Steve Jobs, arguably the most visible mascot of a self-improvement philosophy, took this idea to its limits. He believed that to succeed in a continuous manner at any chosen business, one must embrace it head-on, in all its nitty gritty detail. “To [do] something really well, you have to get it. You have to really grok what it’s all about. It takes a passionate commitment to really thoroughly understand something, chew it up, and not just quickly swallow it. Most people don’t take the time to do that.”
To achieve this kind of understanding, you have to be willing to eschew the off-handed approach of unthinkingly accepting the views of others. Independent thinking and the careful crafting of an individualized vision of reality are the only ways to maintain the kind of persistent curiosity that drives improvement. Steve Jobs showed exactly this kind of commitment when he boldly assembled the work group that developed the original Macintosh. He continued to display it when he took the company in an unexpected direction with the original iMac, and then revolutionized music with iTunes and the iPad. In Steve Jobs’ telling, continuous improvement is almost identical with innovation, which is itself essentially disruptive since it denies the validity of an established dogma.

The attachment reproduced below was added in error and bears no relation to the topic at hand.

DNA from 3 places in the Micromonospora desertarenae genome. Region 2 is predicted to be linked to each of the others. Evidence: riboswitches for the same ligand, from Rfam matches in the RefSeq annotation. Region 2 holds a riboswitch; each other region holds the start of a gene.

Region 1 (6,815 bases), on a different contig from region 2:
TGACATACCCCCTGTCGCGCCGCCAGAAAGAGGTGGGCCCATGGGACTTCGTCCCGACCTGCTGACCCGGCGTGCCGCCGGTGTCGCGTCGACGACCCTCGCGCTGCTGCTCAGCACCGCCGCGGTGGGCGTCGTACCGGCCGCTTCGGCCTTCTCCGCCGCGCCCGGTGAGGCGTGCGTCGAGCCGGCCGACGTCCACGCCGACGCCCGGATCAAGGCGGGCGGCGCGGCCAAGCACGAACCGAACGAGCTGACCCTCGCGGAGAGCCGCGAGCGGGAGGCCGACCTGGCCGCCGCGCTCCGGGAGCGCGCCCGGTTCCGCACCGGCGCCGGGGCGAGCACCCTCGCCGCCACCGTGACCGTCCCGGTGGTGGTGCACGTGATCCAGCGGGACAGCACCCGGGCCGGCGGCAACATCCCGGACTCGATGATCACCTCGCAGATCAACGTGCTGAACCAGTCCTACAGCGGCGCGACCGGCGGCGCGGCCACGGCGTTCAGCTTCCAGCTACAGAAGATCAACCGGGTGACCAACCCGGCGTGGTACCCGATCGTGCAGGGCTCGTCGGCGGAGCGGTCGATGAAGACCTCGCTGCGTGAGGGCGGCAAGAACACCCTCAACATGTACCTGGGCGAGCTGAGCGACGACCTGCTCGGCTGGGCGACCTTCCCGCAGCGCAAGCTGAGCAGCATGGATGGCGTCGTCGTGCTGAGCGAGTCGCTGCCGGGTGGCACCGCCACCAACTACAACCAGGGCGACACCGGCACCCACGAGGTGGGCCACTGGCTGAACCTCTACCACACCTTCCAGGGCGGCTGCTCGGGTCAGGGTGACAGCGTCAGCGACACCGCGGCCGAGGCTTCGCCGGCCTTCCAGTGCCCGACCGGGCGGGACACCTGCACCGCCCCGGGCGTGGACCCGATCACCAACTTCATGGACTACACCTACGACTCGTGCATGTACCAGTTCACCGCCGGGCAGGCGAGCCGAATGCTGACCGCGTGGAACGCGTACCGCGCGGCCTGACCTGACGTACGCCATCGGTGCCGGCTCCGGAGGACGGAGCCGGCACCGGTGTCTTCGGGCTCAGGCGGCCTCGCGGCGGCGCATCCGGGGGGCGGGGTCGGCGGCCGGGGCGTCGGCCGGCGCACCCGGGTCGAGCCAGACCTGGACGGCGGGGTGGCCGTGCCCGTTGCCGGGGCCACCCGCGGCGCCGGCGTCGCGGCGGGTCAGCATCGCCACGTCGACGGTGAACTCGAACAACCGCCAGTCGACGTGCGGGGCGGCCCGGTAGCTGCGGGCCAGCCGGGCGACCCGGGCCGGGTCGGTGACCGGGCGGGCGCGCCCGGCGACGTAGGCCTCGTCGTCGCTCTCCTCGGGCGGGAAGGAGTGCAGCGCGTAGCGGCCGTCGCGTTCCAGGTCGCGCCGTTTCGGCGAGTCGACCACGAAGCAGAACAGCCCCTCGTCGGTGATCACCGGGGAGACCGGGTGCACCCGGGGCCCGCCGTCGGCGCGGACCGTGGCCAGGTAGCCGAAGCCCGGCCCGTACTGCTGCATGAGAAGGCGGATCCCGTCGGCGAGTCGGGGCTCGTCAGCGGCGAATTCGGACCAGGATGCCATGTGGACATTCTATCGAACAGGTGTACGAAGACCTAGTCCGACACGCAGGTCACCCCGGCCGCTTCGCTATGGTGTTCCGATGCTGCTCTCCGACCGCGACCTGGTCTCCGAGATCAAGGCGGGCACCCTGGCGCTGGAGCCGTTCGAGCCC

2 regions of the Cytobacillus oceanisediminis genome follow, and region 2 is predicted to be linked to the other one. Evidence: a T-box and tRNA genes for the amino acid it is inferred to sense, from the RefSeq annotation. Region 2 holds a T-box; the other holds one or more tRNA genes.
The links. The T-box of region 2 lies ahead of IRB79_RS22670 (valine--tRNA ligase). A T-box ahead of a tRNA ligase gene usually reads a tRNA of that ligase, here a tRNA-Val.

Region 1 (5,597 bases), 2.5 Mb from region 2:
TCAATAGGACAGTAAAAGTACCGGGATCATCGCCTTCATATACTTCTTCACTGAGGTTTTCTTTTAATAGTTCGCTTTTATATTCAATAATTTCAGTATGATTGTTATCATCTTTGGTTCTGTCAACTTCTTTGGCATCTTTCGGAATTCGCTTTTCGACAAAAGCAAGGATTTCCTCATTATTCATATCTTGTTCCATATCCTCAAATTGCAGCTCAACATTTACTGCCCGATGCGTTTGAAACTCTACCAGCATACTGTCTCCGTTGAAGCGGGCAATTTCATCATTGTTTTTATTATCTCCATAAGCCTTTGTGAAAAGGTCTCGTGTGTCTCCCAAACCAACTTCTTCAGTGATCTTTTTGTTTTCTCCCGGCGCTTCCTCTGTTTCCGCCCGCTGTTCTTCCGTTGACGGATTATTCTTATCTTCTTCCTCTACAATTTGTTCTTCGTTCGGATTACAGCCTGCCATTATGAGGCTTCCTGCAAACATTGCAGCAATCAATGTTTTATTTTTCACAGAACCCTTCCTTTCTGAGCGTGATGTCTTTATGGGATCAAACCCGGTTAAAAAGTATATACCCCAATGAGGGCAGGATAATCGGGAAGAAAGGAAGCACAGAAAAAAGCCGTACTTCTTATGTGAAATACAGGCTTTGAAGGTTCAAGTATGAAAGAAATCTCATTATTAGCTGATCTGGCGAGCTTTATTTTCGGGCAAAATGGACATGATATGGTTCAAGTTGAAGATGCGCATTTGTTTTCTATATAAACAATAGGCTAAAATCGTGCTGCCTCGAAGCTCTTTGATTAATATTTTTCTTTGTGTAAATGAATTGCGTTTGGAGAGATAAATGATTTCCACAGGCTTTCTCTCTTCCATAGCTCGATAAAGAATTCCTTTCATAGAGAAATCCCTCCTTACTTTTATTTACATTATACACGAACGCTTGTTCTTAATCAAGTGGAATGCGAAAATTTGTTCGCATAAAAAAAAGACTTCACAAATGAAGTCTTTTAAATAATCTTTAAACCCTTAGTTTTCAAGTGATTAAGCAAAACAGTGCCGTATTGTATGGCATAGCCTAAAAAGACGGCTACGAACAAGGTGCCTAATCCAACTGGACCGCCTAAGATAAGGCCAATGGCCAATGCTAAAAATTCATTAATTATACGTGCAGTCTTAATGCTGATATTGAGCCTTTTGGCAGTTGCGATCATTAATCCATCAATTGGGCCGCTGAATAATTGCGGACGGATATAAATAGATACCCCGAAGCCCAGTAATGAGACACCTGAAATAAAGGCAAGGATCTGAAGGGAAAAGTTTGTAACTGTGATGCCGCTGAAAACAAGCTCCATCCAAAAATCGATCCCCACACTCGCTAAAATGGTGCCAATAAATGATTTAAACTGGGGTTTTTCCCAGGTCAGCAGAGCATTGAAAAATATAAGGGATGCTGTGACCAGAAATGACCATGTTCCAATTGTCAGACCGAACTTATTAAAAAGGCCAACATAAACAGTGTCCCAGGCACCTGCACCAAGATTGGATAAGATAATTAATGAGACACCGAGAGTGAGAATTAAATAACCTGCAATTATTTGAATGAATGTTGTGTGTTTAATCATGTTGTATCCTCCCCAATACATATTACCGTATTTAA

While his example is no doubt inspirational, the truth is that we can’t all be firebrands like Steve Jobs. Fortunately there are other, more practical and practicable takes on this same philosophy that you can apply in your everyday life.
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